So what's at stake here? Well for lack of a better term, those who are more traditional and who have voiced skepticism or opposition to Pope Francis, they say that the Church is just getting too caught up in being social actors.

One cardinal wrote a document some months ago sort of saying, what does economics and politics have to do with theology? To which one of Pope Francis's closest advisors in this synod said, " It has everything to do with it." So there is just sort of this real difference in understanding of what the church should be focused on.

Secondly, I think you know for those that are more progressive, or at least on board with what would be termed as Pope Francis's reform efforts, the push toward allowing married priests would be taken as a sign of victory. That the church can sort of change and modify some of its core practices to sort of accommodation for the time.

So in some respects, it's being set up as sort of this modernist versus traditionalist battle.

There’s been a steady decline of Catholics in South America, with many of them turning to Pentecostalism and other forms of evangelicalism. Will this be something that will be addressed during the synod?

Christopher White: It's obvious that that's part of what's motivating this synod. If you look at the numbers—the drop to 60 to 65 percent of Brazilians identifying as being Catholic now and 50 years ago it was nearly a hundred—that is a motivating factor.

It'll be interesting to see if that is addressed in explicit terms. Whether you have some bishops and priests standing up saying, "we're losing our people to other faith traditions" or whether the language is a bit more nuanced.

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I'll be curious to see how Pope Francis himself navigates that. When he was Archbishop of Buenos Aires in Argentina, he enjoyed strong relationships, particularly with the Pentecostal community. It's rare that you hear Pope Francis framing this type of conversation as this competition between Catholics and other Christians in the region. But for others, they won't mince words about the fact that you know Catholics are losing ground to predominantly Pentecostals in Brazil and elsewhere.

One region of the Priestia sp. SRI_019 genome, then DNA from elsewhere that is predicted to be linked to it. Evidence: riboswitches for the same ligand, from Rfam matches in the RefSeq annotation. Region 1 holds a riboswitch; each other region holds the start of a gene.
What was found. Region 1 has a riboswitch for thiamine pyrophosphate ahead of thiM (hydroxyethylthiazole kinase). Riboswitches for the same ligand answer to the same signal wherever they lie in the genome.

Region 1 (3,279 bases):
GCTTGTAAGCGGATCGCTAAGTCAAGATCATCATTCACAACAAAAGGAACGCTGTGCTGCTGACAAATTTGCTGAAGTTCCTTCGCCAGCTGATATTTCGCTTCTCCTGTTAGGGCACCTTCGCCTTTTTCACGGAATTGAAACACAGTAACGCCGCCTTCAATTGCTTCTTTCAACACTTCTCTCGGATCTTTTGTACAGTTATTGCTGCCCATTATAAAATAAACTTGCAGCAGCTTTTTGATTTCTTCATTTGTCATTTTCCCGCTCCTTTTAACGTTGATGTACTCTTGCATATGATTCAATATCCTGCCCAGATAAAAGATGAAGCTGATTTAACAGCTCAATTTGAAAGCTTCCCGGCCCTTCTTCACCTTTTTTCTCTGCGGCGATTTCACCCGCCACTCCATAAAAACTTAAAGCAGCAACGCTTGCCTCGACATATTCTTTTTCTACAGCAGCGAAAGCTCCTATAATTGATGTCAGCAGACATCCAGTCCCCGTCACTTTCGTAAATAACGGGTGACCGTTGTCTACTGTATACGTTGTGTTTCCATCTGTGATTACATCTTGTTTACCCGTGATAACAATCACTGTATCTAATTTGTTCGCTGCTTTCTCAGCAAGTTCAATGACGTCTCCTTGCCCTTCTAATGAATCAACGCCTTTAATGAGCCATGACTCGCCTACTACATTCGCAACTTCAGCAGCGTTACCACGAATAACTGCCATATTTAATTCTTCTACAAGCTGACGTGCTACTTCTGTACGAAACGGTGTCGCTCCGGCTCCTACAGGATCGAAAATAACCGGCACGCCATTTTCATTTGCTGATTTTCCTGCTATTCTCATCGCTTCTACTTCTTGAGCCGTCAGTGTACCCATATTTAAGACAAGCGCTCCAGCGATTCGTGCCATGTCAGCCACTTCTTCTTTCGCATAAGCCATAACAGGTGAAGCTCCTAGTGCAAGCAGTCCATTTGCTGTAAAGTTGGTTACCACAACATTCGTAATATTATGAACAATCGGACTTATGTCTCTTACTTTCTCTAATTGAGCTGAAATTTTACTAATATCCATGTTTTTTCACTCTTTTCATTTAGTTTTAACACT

What you can tell us about the ways that you imagine the Church talking about contextualization of the Catholic faith, particularly for the different indigenous communities in Brazil?

Christopher White: The synod officially started on Sunday with a mass and then yesterday on Monday and was the first major day of discussions. But in the lead-up to that, over the weekend at the Vatican, there was a big indigenous ceremony in the Vatican Gardens, where the Pope and a number of cardinals and a number of indigenous people from the region planted a tree.

If you look at some of the images that have come out of Rome in the past few days, what you see are a number of folks in these colorful outfits and headdresses. They had a procession from St. Peter's Basilica over to the synod hall, playing various instruments and dancing. Not your typical scene that you would see at a Papal liturgy. And I think one of the things that the organizers of this synod that they've tried to do is show this is a different way of being the Church that is still valid. There was the intentional message that this is our church, too.

This is something that dates back to Pope John Paul II when he visited the indigenous communities in Canada or out in the southwest of this country. He made it very clear that the global Church has a lot to learn from about the passion and dynamism of the Church in these particular regions and areas. And I think this is again another area in which the current Pope is saying we need to learn from you here.

To be honest that is causing others to bristle, saying this isn't what we are as Church. And over the weekend in Rome, there was a big counter-protest event where a very notable Catholic traditional historian referred to those from the region as savages. So you're seeing some conversations that are tinged with racism. There could be some ugliness in the weeks ahead as the church tries to navigate this.